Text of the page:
We’ve all been hearing dire warnings about the problems with a “bring your own device” policy in and around the halls of IT. You might get the impression that BYOD is a new extreme sport. Or as scary as being handed the CEO job of the world’s #3 Internet search firm. In other words, you had better have a net and all sorts of safety gear. Or your resume up-to-date. (Ahem.)
In my view, the scariest part, however, is not the BYOD policy itself, but the extreme lengths that companies are going to make them possible. A couple examples:
I saw a recent Network World article that talked about how the CEO of Mimecast had his mobile phone “remote wiped” as a result of a BYOD policy he helped put in place. The story goes like this: while on a family vacation to South Africa, the CEO’s 5-year-old daughter tried entering the incorrect PIN code 5 times into his phone, and poof – the corporate-installed MDM software erased the content of his phone, including his vacation pics.
And if you think that was scary, this next one involves…lawyers. And risk management evaluations.
Ben Tomhave wrote up a piece for VentureBeat that said, essentially, “look before you leap” when implementing BYOD, and then gave some advice for how to do that. He listed 3 steps: conduct a comprehensive risk analysis, identify and communicate a legal strategy, and deploy mobile device management.
All of that adds up to quite a buzz kill.
Now, the good news is that people are so interested in bringing their favorite mobile devices to the workplace (or at least doing work on those devices), that enterprises feel they must go to some pretty impressive lengths to try to deal with it. But the question is: are such extreme measures really needed?
A look at the cold, hard facts might initially lead you to think so. I found this infographic from ESET, which rattles off some of the stats. There’s definitely a quantifiable problem, especially if, as they say, 81% of people use a personal electronic device for work-related functions. And nearly half of those let someone else use that same device.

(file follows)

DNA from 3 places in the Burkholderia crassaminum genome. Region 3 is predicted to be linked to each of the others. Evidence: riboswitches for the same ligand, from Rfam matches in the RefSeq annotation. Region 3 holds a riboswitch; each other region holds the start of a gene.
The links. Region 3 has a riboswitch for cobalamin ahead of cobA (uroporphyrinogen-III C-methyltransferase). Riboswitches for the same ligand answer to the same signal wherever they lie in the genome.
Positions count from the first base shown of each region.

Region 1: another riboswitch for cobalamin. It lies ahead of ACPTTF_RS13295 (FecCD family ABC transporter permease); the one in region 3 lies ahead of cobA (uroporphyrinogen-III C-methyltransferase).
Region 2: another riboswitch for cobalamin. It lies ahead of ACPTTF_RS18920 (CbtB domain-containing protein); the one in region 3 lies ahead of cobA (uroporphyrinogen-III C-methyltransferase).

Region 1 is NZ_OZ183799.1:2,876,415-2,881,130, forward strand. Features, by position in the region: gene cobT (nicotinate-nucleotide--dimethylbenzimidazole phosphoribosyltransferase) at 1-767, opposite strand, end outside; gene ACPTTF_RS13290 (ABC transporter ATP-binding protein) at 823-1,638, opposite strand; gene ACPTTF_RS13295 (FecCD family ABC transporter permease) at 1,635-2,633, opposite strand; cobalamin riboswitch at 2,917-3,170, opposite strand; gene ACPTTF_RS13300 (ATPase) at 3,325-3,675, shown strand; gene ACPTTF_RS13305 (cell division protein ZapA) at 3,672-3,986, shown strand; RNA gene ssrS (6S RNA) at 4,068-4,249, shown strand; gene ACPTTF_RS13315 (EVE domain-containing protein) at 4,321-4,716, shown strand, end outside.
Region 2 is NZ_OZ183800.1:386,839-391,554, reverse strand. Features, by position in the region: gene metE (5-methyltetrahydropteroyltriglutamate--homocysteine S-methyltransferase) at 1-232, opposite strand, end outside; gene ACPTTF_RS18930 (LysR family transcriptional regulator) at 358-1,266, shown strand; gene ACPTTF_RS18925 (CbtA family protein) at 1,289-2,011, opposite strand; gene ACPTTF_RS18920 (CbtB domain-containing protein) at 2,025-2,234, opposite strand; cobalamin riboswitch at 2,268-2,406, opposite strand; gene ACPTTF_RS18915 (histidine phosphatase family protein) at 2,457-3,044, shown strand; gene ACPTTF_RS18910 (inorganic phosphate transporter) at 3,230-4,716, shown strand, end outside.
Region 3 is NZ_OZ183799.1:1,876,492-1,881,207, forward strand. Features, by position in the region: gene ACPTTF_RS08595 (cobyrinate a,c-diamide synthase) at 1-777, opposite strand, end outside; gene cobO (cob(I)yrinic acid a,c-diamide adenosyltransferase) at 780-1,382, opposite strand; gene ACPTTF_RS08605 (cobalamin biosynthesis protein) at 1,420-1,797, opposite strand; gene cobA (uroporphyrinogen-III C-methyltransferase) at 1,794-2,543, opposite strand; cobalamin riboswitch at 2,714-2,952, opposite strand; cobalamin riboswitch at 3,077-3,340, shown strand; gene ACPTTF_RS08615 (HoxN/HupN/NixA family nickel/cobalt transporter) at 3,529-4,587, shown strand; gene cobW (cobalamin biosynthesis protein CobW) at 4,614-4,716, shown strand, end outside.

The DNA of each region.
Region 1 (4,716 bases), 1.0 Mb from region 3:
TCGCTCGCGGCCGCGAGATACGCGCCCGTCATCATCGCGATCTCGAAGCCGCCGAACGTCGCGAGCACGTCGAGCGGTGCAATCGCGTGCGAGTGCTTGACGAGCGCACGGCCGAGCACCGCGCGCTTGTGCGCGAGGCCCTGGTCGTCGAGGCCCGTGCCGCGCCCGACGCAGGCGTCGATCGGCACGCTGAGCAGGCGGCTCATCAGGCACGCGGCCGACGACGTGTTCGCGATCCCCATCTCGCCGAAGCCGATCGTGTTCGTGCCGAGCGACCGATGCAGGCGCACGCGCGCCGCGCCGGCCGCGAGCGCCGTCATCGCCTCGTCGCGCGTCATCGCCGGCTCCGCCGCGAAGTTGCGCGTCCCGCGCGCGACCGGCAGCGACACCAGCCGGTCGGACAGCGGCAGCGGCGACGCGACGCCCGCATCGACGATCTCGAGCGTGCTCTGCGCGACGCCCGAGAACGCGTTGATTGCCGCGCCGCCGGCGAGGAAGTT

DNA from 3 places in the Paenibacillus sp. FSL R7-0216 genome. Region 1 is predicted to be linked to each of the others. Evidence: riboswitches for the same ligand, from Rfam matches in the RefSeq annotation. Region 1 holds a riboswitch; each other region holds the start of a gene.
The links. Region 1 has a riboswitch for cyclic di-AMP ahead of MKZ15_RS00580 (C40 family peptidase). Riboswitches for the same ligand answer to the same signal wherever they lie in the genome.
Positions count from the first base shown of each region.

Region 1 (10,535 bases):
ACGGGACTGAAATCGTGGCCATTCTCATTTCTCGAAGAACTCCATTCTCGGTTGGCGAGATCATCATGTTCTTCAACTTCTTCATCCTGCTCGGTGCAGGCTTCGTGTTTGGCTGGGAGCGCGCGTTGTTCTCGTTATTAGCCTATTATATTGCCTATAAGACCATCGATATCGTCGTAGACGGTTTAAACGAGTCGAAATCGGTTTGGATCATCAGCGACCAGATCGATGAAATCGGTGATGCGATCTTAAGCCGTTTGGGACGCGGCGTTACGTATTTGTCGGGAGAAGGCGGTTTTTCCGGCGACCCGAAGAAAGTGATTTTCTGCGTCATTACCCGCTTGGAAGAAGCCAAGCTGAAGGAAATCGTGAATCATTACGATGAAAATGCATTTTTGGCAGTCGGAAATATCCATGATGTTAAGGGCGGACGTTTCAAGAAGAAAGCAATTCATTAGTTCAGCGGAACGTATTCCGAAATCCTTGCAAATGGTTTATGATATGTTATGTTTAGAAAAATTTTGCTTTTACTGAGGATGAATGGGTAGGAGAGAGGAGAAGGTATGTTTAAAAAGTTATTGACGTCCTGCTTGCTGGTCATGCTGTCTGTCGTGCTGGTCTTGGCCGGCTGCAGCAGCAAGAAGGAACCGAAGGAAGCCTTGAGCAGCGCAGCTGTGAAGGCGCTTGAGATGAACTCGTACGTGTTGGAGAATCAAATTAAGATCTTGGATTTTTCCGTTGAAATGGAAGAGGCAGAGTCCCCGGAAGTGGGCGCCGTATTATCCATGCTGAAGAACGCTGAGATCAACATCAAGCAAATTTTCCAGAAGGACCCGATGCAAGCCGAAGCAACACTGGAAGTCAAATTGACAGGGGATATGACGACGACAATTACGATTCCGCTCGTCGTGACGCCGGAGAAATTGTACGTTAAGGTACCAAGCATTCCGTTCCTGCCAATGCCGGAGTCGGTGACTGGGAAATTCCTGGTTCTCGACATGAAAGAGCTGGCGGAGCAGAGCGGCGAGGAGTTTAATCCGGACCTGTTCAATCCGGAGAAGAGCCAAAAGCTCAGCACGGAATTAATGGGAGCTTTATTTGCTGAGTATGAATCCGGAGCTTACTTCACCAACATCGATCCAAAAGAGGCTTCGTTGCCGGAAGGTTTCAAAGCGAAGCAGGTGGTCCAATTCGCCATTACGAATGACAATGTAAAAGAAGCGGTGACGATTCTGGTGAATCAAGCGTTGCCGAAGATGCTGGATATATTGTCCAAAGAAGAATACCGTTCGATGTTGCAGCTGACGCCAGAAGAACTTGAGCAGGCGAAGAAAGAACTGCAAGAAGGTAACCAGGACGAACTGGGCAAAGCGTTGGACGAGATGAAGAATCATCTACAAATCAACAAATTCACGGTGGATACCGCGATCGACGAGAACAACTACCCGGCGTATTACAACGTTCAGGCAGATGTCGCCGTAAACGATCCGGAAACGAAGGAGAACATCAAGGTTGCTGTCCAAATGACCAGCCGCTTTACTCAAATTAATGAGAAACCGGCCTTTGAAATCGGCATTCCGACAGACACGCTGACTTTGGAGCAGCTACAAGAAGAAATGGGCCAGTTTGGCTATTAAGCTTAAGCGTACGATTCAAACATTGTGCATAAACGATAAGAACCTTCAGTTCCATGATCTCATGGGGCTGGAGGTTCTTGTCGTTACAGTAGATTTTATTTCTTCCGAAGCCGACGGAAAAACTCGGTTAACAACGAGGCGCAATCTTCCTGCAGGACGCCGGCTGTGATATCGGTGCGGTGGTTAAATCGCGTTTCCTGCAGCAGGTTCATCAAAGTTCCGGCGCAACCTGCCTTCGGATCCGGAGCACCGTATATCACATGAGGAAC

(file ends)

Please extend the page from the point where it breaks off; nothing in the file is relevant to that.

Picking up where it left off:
Galen Gruman argued in InfoWorld that in The Case of the Remote-Wiped Vacation Photos and situations like it, companies have many other, less extreme options they could (and should) try first. I’m sure the same can be said of bringing in the lawyers and compliance teams.
You can deduce from my tone that I, too, believe these kinds of extreme measures are over the top. If you’re not careful with your approach, you’ll threaten to squeeze any financial benefit (and probably productivity) out of BYOD.
I think the risk must be solved for, just not in the traditional ways you might think – since those approaches are going to lead you to some of the aforementioned extreme solutions. As one of our field guys told me, “the knee-jerk reaction is to implement something really draconian, when the solution is far simpler.”
Being in a start-up is about delivering a new take on existing problems – going for the simple solution arrived at by looking at the problem from a different perspective. As you can probably guess, the Framehawk answer to BYOD is to take a look at long-held IT assumptions and rethink them. The goal: solve the enterprise’s risk problems while also supporting the user — never forgetting why they wanted to bring their own device in the first place.
Hopefully we’re piquing your interest. There’s more information here and yet to come on this blog.
Of course, if you really want to do things the hard way, you can always rent a helicopter, a parachute, and a snowboard. Or, that Yahoo! CEO job might still be open…